Connecting Graphs Blindly

[A problem posed by Robert Johnson]

At the seminar talk by Graham Bent, Patrick Dantressangle (both IBM) and Mark Walters (QM) last term the problem of forcing a graph to evolve in such a way that it keeps the property of being well-connected (in some sense) was discussed. Tangentially they mentioned the problem of how to join up two disjoint graphs without using any information about their structure in such a way that the resulting graph is well-connected. One physical example they gave was that the two graphs represent lines of communication between tanks belonging to two armies who wish to form an alliance. This document is an attempt to distill some mathematical questions out of this vague problem. If anyone is interested in thinking about these question more seriously then let me know and we could meet up to knock some ideas around. I have a longer document with a few more observations which I am happy to share.

The general (very vague) question is: Given two connected graphs G_A and G_B on disjoint vertex sets and a number m, how should we add m edges between G_A and G_B to make the resulting graph G highly connected without using knowledge of where vertices are in G_A and G_B?

More specifically consider the following method for generating a graph which does not use any knowledge of the structure of G_A and G_B:

  • Choose positive integers a_1,\dots,a_k,b_1,\dots,b_l so that \sum a_i+\sum b_i=m,
  • Pick k vertices v_1,\dots,v_k at random in G_B and join each v_i to a_i randomly chosen vertices in G_A,
  • Pick l vertices u_1,\dots,u_l at random in G_A and join each u_i to b_i randomly chosen vertices in G_B.

Assume for now that all random choices are made uniformly. We will refer to this process as connecting G_A and G_B blindly. How should the a_i,b_i be chosen to make the resulting graph G as highly connected as it can be in some appropriate sense?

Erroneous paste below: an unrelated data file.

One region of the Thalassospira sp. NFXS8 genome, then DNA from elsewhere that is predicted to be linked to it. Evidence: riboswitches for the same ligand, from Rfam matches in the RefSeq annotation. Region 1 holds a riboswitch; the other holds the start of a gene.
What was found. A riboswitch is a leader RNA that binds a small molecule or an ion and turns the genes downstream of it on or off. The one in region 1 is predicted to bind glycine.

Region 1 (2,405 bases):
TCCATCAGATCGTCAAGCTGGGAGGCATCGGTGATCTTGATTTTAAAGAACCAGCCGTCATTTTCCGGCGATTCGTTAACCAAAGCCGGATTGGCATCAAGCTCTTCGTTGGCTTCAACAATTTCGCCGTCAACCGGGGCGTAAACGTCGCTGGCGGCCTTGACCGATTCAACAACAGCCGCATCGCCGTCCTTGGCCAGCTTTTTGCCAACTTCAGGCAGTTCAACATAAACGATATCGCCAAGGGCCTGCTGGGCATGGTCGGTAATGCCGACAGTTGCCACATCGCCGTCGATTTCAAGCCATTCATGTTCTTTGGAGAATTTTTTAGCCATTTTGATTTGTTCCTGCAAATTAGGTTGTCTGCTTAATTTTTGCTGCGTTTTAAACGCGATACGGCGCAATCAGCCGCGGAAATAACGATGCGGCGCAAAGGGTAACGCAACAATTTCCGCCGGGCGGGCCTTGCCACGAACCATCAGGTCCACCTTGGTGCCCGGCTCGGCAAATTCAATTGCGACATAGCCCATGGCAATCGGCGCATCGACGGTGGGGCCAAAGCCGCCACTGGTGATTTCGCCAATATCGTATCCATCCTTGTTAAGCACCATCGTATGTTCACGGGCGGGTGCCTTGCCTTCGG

We will use the average distance between a vertex in G_A and a vertex in G_B to measure well-connectedness:
\displaystyle D=\frac{1}{|V(G_A)||V(G_B)|}\sum_{a\in V(G_A),b\in V(G_B)} d_G(a,b).

From the point of view of the original motivation the most interesting case may be where G_A and G_B have been generated by some kind of random preferential attachment procedure but as a warm-up one could think about the case when they are both long cycles. Even this special case seems to generate some non-trivial questions and it will be the only case we consider in any detail here.

Question: Let G_A and G_B be two copies of C_n on disjoint vertex sets. Given m, how should k,l,a_1,\dots,a_k,b_1,\dots,b_l be chosen so that when the graphs are joined blindly, \mathbb{E}(D) is as small as it can be?

A speculative guess would be that out of all ways to connect two copies of C_n blindly the best is to either take m independent edges (that is, setting k=m, l=0, a_1=a_2=\dots=a_k=1) or to take two equally sized stars one in each copy of C_n (that is, setting k=l=1, a_1=\lfloor\frac{m}{2}\rfloor,b_1=\lceil\frac{m}{2}\rceil). Moreover one would expect the first of these to be better for small m and the second to be better for large m.

There are several possible variants of this problem. It would for instance be possible to make all our random choices of vertices not uniformly at random but choosing vertices of higher degree with higher probability (as in a preferential attachment model). However this uses some information on the structure of the graphs so is perhaps not truly blind. The question of how to choose k,l and the a_i,b_i still arises in the preferential attachment version so it seems worthwhile to consider this issue first in the simpler uniform version.

Another variant would be to change the measure of well-connectedness to something other than D. There are several natural possibilities including the average distance between any two vertices in G, the diameter of G, or the average effective resistance when G is viewed as a resistor network.

A more general way of connecting G_A and G_B would be to take a bipartite graph H with m edges and insert a copy of it between G_A and G_B choosing at random where to embed the vertices in each. Our original blind connection process corresponds to the situation where H is a disjoint union of stars. Allowing H to be an arbitrary bipartite graph would require some coordination between the vertices so again is perhaps not truly blind. However this may still be reasonable for some applications and might also be an easier situation to analyse. A natural guess at the best H would be a double star (a centre in G_A and a centre in G_B joined to each other and each with \frac{m-1}{2} leaves in the other graph assuming m is odd).

Question:  Let G_A and G_B be two copies of C_n on disjoint vertex sets. In this new model, can \mathbb{E}(D) be smaller than that achieved by a double star?


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